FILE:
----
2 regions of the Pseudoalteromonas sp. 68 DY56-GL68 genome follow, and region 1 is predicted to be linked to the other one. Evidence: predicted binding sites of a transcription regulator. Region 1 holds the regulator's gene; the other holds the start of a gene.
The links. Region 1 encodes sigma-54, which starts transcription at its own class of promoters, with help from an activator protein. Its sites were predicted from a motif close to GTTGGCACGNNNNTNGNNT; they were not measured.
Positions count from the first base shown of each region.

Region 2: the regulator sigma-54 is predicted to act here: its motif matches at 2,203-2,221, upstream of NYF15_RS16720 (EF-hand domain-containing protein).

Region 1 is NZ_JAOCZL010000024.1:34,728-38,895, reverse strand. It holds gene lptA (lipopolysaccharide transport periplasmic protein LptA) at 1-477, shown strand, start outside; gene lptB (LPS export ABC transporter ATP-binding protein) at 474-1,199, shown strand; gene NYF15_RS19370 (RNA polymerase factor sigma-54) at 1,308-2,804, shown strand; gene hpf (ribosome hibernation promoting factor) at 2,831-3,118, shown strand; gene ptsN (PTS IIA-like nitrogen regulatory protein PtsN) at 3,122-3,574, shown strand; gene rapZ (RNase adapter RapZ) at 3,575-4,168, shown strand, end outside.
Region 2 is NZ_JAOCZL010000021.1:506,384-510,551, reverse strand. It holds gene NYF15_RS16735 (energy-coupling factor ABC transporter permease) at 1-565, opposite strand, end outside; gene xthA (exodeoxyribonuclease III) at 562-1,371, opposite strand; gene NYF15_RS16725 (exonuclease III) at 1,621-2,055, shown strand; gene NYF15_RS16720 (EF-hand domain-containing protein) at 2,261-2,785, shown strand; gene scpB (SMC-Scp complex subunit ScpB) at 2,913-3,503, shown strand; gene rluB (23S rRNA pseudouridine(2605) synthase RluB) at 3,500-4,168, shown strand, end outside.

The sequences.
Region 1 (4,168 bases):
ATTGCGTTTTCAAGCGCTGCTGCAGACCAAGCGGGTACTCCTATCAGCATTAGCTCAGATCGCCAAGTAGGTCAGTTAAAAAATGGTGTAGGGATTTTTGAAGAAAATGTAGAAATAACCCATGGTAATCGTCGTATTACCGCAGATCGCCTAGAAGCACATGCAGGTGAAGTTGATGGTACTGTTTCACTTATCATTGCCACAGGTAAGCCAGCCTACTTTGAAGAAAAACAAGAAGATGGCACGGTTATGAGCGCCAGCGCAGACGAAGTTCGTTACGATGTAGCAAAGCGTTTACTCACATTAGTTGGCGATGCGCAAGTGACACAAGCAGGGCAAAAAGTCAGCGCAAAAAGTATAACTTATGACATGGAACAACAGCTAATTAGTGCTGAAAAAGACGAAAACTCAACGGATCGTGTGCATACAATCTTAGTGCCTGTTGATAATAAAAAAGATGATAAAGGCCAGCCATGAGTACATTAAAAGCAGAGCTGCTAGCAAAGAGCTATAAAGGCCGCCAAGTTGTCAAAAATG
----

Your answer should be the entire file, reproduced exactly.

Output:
2 regions of the Pseudoalteromonas sp. 68 DY56-GL68 genome follow, and region 1 is predicted to be linked to the other one. Evidence: predicted binding sites of a transcription regulator. Region 1 holds the regulator's gene; the other holds the start of a gene.
The links. Region 1 encodes sigma-54, which starts transcription at its own class of promoters, with help from an activator protein. Its sites were predicted from a motif close to GTTGGCACGNNNNTNGNNT; they were not measured.
Positions count from the first base shown of each region.

Region 2: the regulator sigma-54 is predicted to act here: its motif matches at 2,203-2,221, upstream of NYF15_RS16720 (EF-hand domain-containing protein).

Region 1 is NZ_JAOCZL010000024.1:34,728-38,895, reverse strand. It holds gene lptA (lipopolysaccharide transport periplasmic protein LptA) at 1-477, shown strand, start outside; gene lptB (LPS export ABC transporter ATP-binding protein) at 474-1,199, shown strand; gene NYF15_RS19370 (RNA polymerase factor sigma-54) at 1,308-2,804, shown strand; gene hpf (ribosome hibernation promoting factor) at 2,831-3,118, shown strand; gene ptsN (PTS IIA-like nitrogen regulatory protein PtsN) at 3,122-3,574, shown strand; gene rapZ (RNase adapter RapZ) at 3,575-4,168, shown strand, end outside.
Region 2 is NZ_JAOCZL010000021.1:506,384-510,551, reverse strand. It holds gene NYF15_RS16735 (energy-coupling factor ABC transporter permease) at 1-565, opposite strand, end outside; gene xthA (exodeoxyribonuclease III) at 562-1,371, opposite strand; gene NYF15_RS16725 (exonuclease III) at 1,621-2,055, shown strand; gene NYF15_RS16720 (EF-hand domain-containing protein) at 2,261-2,785, shown strand; gene scpB (SMC-Scp complex subunit ScpB) at 2,913-3,503, shown strand; gene rluB (23S rRNA pseudouridine(2605) synthase RluB) at 3,500-4,168, shown strand, end outside.

The sequences.
Region 1 (4,168 bases):
ATTGCGTTTTCAAGCGCTGCTGCAGACCAAGCGGGTACTCCTATCAGCATTAGCTCAGATCGCCAAGTAGGTCAGTTAAAAAATGGTGTAGGGATTTTTGAAGAAAATGTAGAAATAACCCATGGTAATCGTCGTATTACCGCAGATCGCCTAGAAGCACATGCAGGTGAAGTTGATGGTACTGTTTCACTTATCATTGCCACAGGTAAGCCAGCCTACTTTGAAGAAAAACAAGAAGATGGCACGGTTATGAGCGCCAGCGCAGACGAAGTTCGTTACGATGTAGCAAAGCGTTTACTCACATTAGTTGGCGATGCGCAAGTGACACAAGCAGGGCAAAAAGTCAGCGCAAAAAGTATAACTTATGACATGGAACAACAGCTAATTAGTGCTGAAAAAGACGAAAACTCAACGGATCGTGTGCATACAATCTTAGTGCCTGTTGATAATAAAAAAGATGATAAAGGCCAGCCATGAGTACATTAAAAGCAGAGCTGCTAGCAAAGAGCTATAAAGGCCGCCAAGTTGTCAAAAATG